Dr. Guy Palmer is director of the school, which is currently housed within the Animal Disease Biotechnology Facility Dr. Palmer, the Regents Professor of Pathology and Infectious Diseases in the College of Veterinary Medicine, said that what makes the school unique is its focus not only on zoonotic and emerging diseases but also on the dependence of human health, food security, and economic security on animals, especially livestock.
The school will focus on three interrelated approaches—vaccine development and deployment, emerging pathogen and disease detection, and control of disease transmission from animals to humans.
Drs. Palmer and Terry McElwain are the chief architects of the global animal health school. Dr. McElwain is professor of pathology in the veterinary college and executive director of the Washington Animal Disease Diagnostic Laboratory at WSU.
Construction of the new research laboratory building is projected to cost $35 million and represents the first phase in the school's capital plan.
CDC hosts second Veterinary Student Day
The Centers for Disease Control and Prevention welcomed 360 veterinary students and faculty members to the Atlanta campus in late January for the second CDC Veterinary Student Day.
Like the first event, in 2006, this year's seminar introduced veterinary students to the CDC mission of public health and epidemiology while encouraging them to consider public practice as a career choice.
The 2008 seminar featured a presentation by Dr. Gregory S. Hammer, AVMA president, about taking the veterinarian's voice to Capitol Hill. The day also featured talks about outbreak investigations in which CDC veterinarians took the lead. A lunch session highlighted programs in public health with the CDC, Department of Agriculture, and Food and Drug Administration.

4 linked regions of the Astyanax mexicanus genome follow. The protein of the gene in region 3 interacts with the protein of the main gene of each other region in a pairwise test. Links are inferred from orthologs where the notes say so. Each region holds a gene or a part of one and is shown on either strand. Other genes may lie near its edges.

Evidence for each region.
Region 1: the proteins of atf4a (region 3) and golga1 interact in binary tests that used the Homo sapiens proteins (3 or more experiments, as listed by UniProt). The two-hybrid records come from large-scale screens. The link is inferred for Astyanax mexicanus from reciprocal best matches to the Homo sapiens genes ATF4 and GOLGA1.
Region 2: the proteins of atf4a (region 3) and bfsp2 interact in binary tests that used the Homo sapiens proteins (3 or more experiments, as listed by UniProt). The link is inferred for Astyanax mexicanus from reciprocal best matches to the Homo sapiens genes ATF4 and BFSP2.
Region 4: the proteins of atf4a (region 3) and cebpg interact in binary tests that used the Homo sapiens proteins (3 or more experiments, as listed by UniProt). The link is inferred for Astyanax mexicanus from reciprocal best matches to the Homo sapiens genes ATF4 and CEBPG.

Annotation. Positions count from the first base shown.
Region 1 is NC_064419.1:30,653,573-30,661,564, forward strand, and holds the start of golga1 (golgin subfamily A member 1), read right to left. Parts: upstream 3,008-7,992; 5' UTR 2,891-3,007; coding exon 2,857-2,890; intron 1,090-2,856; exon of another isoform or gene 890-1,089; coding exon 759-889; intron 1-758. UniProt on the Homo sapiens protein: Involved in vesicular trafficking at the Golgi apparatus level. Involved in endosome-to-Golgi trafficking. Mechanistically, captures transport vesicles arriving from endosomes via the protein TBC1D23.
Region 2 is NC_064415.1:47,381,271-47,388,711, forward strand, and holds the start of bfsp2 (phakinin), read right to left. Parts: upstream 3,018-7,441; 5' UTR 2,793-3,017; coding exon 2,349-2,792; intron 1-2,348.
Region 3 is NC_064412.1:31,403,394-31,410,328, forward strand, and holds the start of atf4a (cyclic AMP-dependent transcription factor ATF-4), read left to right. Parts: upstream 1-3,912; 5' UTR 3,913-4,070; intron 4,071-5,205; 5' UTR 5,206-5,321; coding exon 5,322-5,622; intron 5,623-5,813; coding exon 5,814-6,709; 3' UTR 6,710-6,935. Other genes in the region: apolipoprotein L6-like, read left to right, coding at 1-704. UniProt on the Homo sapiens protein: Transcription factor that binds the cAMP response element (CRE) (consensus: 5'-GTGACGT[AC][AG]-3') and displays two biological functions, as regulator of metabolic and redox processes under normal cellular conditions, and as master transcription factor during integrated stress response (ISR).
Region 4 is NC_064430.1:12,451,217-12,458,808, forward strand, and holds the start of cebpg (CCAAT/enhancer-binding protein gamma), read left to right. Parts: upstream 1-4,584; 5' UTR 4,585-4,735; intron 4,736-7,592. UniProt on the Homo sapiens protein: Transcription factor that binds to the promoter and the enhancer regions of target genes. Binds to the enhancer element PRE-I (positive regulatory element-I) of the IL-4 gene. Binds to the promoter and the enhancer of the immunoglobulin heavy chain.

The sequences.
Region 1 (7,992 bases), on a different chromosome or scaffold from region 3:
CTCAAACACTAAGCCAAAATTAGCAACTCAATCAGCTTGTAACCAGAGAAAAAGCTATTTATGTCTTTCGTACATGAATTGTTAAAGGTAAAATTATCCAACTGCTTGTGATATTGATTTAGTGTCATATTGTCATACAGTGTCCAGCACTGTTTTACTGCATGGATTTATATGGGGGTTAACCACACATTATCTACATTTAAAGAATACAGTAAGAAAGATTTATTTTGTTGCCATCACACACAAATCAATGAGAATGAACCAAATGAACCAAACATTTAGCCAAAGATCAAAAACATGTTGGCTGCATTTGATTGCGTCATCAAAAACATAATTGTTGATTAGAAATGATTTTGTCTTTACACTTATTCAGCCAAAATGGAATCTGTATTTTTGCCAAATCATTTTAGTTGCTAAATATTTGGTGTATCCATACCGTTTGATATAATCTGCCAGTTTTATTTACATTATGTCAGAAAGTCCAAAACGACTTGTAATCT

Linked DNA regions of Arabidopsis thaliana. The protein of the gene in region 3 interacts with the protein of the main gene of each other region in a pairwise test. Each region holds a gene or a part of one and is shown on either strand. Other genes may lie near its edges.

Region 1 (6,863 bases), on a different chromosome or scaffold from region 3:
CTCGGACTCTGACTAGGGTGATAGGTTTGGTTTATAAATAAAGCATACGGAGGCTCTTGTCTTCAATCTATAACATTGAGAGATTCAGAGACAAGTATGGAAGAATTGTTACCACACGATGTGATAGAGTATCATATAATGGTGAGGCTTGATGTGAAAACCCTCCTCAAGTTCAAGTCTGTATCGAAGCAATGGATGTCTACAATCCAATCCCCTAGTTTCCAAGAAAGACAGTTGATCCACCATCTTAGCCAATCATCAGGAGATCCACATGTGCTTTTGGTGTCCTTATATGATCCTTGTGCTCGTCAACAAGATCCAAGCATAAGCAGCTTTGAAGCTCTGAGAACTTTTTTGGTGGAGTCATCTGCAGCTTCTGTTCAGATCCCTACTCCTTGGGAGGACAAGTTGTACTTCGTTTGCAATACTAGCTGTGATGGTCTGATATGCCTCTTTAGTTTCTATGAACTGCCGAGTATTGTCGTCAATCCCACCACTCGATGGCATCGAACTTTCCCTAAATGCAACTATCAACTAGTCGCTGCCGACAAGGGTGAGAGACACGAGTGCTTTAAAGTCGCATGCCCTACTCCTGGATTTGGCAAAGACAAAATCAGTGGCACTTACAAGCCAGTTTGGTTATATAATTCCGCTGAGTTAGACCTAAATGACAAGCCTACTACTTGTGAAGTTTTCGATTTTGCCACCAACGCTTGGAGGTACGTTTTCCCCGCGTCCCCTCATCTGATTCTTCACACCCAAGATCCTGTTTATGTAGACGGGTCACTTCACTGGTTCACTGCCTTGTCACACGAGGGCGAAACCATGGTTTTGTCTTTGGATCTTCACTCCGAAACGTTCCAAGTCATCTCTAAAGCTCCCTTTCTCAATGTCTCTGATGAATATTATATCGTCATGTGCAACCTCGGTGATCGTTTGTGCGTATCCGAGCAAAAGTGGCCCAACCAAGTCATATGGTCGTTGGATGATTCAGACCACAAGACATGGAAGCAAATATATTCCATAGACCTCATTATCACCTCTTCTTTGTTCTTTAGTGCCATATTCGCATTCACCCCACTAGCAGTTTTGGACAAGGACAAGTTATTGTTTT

More than 50 CDC staff members helped simulate an outbreak of food poisoning. The exercise allowed students to examine how agencies cooperate to determine the cause of an outbreak. The highlight of the exercise was a tape of Julie L. Gerberding, MD, CDC director, in a mock press interview.
Co-sponsors of the CDC Veterinary Student Day included the AVMA, Association of American Veterinary Medical Colleges, Department of Homeland Security, National Association of State Public Health Veterinarians, and American College of Veterinary Preventive Medicine.
Professor receives recognition for equine research
Dr. Noah Cohen recently received the 2008 Schering-Plough Animal Health Applied Equine Research Award from the World Equine Veterinary Association.
Dr. Cohen is a professor of large animal clinical sciences at Texas A&M University College of Veterinary Medicine & Biomedical Sciences. He has conducted extensive research in the field of equine neonatology and perinatology. Recently, he has focused his efforts on studying Rhodococcus equi foal pneumonia.
Eight microbiologists certified
Eight new diplomates were certified by the American College of Veterinary Microbiologists in 2007. Drs. Jaime Anderson, Hagerstown, Md.; Alejandro Banda, Pearl, Miss.; Isabelle Cote, Tucson, Ariz.; Francesco Origgi, Gainesville, Fla.; Kristy Pabilonia, Fort Collins, Colo.; Viswanathan Srinivasan, Somerville, Mass., and Andrea Torres, Fort Collins, Colo., were certified in virology. Dr. Yunjeong Kim, Manhattan, Kan., was certified in immunology.